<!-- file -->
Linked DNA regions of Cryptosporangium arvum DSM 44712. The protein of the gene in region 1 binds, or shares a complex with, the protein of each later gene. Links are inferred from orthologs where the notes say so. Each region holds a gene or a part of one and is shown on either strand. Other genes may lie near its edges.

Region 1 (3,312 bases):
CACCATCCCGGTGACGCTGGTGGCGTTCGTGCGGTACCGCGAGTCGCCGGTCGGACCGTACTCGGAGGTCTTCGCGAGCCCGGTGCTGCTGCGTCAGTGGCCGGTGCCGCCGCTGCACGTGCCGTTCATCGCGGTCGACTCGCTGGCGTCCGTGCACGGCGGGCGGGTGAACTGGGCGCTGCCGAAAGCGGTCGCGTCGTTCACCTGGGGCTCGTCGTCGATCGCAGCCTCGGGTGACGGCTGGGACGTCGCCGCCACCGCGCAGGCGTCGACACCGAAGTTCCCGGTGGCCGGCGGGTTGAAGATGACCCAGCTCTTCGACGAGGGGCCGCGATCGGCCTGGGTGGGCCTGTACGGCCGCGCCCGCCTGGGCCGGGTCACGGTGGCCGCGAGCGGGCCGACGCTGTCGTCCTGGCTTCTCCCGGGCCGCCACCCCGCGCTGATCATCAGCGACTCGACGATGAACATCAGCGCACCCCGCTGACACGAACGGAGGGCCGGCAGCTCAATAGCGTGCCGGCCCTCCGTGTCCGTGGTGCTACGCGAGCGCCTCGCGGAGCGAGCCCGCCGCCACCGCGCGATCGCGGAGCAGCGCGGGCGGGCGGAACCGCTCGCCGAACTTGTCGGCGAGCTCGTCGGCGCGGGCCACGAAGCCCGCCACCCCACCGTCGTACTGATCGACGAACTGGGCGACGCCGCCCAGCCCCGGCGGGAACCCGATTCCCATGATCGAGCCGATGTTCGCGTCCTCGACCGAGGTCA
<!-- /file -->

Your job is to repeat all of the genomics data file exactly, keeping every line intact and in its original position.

Linked DNA regions of Cryptosporangium arvum DSM 44712. The protein of the gene in region 1 binds, or shares a complex with, the protein of each later gene. Links are inferred from orthologs where the notes say so. Each region holds a gene or a part of one and is shown on either strand. Other genes may lie near its edges.

Region 1 (3,312 bases):
CACCATCCCGGTGACGCTGGTGGCGTTCGTGCGGTACCGCGAGTCGCCGGTCGGACCGTACTCGGAGGTCTTCGCGAGCCCGGTGCTGCTGCGTCAGTGGCCGGTGCCGCCGCTGCACGTGCCGTTCATCGCGGTCGACTCGCTGGCGTCCGTGCACGGCGGGCGGGTGAACTGGGCGCTGCCGAAAGCGGTCGCGTCGTTCACCTGGGGCTCGTCGTCGATCGCAGCCTCGGGTGACGGCTGGGACGTCGCCGCCACCGCGCAGGCGTCGACACCGAAGTTCCCGGTGGCCGGCGGGTTGAAGATGACCCAGCTCTTCGACGAGGGGCCGCGATCGGCCTGGGTGGGCCTGTACGGCCGCGCCCGCCTGGGCCGGGTCACGGTGGCCGCGAGCGGGCCGACGCTGTCGTCCTGGCTTCTCCCGGGCCGCCACCCCGCGCTGATCATCAGCGACTCGACGATGAACATCAGCGCACCCCGCTGACACGAACGGAGGGCCGGCAGCTCAATAGCGTGCCGGCCCTCCGTGTCCGTGGTGCTACGCGAGCGCCTCGCGGAGCGAGCCCGCCGCCACCGCGCGATCGCGGAGCAGCGCGGGCGGGCGGAACCGCTCGCCGAACTTGTCGGCGAGCTCGTCGGCGCGGGCCACGAAGCCCGCCACCCCACCGTCGTACTGATCGACGAACTGGGCGACGCCGCCCAGCCCCGGCGGGAACCCGATTCCCATGATCGAGCCGATGTTCGCGTCCTCGACCGAGGTCA